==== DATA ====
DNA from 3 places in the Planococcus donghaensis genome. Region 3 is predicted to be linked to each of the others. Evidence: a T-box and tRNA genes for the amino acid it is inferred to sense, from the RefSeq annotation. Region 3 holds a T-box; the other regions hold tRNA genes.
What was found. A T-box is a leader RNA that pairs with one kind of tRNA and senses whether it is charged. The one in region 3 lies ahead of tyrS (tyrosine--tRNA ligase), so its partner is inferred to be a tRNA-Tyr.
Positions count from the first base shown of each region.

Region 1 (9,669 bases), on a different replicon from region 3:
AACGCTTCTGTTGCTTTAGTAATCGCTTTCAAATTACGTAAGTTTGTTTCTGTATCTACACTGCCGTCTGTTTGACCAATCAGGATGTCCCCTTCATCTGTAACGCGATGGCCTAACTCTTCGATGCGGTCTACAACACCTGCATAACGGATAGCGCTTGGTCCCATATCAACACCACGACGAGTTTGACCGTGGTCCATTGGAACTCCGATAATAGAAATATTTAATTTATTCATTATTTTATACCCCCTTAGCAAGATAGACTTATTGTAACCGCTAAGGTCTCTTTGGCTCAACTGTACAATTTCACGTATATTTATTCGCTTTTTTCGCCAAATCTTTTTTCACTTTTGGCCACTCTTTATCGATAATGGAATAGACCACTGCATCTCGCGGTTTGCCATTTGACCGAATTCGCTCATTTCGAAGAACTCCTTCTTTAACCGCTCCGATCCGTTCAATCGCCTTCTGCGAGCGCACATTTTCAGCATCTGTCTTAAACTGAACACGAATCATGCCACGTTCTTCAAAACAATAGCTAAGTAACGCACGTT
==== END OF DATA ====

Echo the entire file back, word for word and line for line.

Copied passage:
DNA from 3 places in the Planococcus donghaensis genome. Region 3 is predicted to be linked to each of the others. Evidence: a T-box and tRNA genes for the amino acid it is inferred to sense, from the RefSeq annotation. Region 3 holds a T-box; the other regions hold tRNA genes.
What was found. A T-box is a leader RNA that pairs with one kind of tRNA and senses whether it is charged. The one in region 3 lies ahead of tyrS (tyrosine--tRNA ligase), so its partner is inferred to be a tRNA-Tyr.
Positions count from the first base shown of each region.

Region 1 (9,669 bases), on a different replicon from region 3:
AACGCTTCTGTTGCTTTAGTAATCGCTTTCAAATTACGTAAGTTTGTTTCTGTATCTACACTGCCGTCTGTTTGACCAATCAGGATGTCCCCTTCATCTGTAACGCGATGGCCTAACTCTTCGATGCGGTCTACAACACCTGCATAACGGATAGCGCTTGGTCCCATATCAACACCACGACGAGTTTGACCGTGGTCCATTGGAACTCCGATAATAGAAATATTTAATTTATTCATTATTTTATACCCCCTTAGCAAGATAGACTTATTGTAACCGCTAAGGTCTCTTTGGCTCAACTGTACAATTTCACGTATATTTATTCGCTTTTTTCGCCAAATCTTTTTTCACTTTTGGCCACTCTTTATCGATAATGGAATAGACCACTGCATCTCGCGGTTTGCCATTTGACCGAATTCGCTCATTTCGAAGAACTCCTTCTTTAACCGCTCCGATCCGTTCAATCGCCTTCTGCGAGCGCACATTTTCAGCATCTGTCTTAAACTGAACACGAATCATGCCACGTTCTTCAAAACAATAGCTAAGTAACGCACGTT